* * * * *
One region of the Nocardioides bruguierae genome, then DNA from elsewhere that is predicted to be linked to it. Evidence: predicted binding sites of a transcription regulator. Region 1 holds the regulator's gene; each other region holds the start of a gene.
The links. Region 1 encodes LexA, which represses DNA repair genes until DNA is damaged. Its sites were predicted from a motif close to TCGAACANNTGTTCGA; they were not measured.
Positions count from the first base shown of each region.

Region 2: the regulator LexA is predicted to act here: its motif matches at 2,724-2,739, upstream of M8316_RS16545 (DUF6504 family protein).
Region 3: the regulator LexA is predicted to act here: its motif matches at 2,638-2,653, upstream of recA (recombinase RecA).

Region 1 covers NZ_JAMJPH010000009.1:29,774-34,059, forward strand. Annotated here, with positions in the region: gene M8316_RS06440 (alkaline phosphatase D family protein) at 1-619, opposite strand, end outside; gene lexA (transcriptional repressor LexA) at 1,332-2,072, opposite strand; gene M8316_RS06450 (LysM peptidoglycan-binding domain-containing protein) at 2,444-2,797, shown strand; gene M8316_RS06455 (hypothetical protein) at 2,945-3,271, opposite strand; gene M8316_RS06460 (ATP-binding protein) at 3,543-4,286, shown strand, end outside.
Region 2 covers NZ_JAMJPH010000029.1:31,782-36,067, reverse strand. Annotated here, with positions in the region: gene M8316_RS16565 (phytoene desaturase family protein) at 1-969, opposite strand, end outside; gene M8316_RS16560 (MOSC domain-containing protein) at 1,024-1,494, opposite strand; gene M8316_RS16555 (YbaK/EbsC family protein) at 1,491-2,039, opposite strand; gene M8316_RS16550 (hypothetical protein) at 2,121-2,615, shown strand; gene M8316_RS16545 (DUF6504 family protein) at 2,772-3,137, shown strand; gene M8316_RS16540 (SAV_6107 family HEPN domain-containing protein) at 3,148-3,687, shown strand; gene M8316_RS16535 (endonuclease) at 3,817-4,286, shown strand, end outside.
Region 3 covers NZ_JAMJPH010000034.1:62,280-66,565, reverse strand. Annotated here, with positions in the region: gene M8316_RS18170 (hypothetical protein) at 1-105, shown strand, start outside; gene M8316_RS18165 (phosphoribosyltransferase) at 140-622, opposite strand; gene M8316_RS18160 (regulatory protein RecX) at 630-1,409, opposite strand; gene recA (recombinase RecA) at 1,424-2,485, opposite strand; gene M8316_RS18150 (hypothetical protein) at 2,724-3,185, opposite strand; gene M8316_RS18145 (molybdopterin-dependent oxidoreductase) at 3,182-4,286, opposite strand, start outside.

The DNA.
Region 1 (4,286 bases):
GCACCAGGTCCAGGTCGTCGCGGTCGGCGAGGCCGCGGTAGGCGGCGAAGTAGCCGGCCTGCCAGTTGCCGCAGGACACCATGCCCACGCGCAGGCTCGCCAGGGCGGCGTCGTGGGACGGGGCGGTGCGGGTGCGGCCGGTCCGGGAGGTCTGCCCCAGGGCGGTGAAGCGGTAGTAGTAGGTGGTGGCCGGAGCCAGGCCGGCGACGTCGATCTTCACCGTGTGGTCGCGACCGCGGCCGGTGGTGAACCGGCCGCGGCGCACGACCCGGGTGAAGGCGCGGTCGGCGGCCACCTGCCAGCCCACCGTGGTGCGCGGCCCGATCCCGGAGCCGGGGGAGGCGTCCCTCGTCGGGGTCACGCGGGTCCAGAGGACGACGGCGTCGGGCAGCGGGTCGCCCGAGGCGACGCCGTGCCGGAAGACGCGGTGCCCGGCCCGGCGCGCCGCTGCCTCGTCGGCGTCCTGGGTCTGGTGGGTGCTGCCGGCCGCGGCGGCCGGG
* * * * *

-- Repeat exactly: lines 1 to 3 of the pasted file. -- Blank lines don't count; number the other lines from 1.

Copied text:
One region of the Nocardioides bruguierae genome, then DNA from elsewhere that is predicted to be linked to it. Evidence: predicted binding sites of a transcription regulator. Region 1 holds the regulator's gene; each other region holds the start of a gene.
The links. Region 1 encodes LexA, which represses DNA repair genes until DNA is damaged. Its sites were predicted from a motif close to TCGAACANNTGTTCGA; they were not measured.
Positions count from the first base shown of each region.